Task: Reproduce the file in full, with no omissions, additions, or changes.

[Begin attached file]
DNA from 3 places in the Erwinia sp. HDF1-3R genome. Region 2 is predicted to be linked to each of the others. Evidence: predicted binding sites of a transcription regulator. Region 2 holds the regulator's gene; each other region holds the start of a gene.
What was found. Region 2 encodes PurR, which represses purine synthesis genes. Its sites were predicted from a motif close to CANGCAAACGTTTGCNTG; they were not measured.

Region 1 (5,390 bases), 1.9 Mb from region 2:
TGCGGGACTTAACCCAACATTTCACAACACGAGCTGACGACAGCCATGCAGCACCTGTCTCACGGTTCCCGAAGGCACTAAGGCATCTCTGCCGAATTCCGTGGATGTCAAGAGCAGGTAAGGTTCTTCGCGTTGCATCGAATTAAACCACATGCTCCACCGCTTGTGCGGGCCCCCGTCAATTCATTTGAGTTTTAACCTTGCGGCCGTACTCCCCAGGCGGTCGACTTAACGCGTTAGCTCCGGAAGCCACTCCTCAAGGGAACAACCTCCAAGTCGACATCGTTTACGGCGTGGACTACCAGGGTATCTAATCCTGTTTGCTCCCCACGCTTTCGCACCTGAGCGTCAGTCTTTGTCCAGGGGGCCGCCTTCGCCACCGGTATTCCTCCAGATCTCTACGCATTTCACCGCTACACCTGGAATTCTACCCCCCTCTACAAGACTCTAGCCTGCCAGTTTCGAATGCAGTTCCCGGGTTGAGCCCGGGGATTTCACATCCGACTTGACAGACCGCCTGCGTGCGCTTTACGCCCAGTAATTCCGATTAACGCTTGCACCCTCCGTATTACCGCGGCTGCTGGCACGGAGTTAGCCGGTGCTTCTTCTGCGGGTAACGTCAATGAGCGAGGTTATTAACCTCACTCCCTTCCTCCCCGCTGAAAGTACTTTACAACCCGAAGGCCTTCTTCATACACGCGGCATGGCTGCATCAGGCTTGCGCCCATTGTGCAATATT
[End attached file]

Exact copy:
DNA from 3 places in the Erwinia sp. HDF1-3R genome. Region 2 is predicted to be linked to each of the others. Evidence: predicted binding sites of a transcription regulator. Region 2 holds the regulator's gene; each other region holds the start of a gene.
What was found. Region 2 encodes PurR, which represses purine synthesis genes. Its sites were predicted from a motif close to CANGCAAACGTTTGCNTG; they were not measured.

Region 1 (5,390 bases), 1.9 Mb from region 2:
TGCGGGACTTAACCCAACATTTCACAACACGAGCTGACGACAGCCATGCAGCACCTGTCTCACGGTTCCCGAAGGCACTAAGGCATCTCTGCCGAATTCCGTGGATGTCAAGAGCAGGTAAGGTTCTTCGCGTTGCATCGAATTAAACCACATGCTCCACCGCTTGTGCGGGCCCCCGTCAATTCATTTGAGTTTTAACCTTGCGGCCGTACTCCCCAGGCGGTCGACTTAACGCGTTAGCTCCGGAAGCCACTCCTCAAGGGAACAACCTCCAAGTCGACATCGTTTACGGCGTGGACTACCAGGGTATCTAATCCTGTTTGCTCCCCACGCTTTCGCACCTGAGCGTCAGTCTTTGTCCAGGGGGCCGCCTTCGCCACCGGTATTCCTCCAGATCTCTACGCATTTCACCGCTACACCTGGAATTCTACCCCCCTCTACAAGACTCTAGCCTGCCAGTTTCGAATGCAGTTCCCGGGTTGAGCCCGGGGATTTCACATCCGACTTGACAGACCGCCTGCGTGCGCTTTACGCCCAGTAATTCCGATTAACGCTTGCACCCTCCGTATTACCGCGGCTGCTGGCACGGAGTTAGCCGGTGCTTCTTCTGCGGGTAACGTCAATGAGCGAGGTTATTAACCTCACTCCCTTCCTCCCCGCTGAAAGTACTTTACAACCCGAAGGCCTTCTTCATACACGCGGCATGGCTGCATCAGGCTTGCGCCCATTGTGCAATATT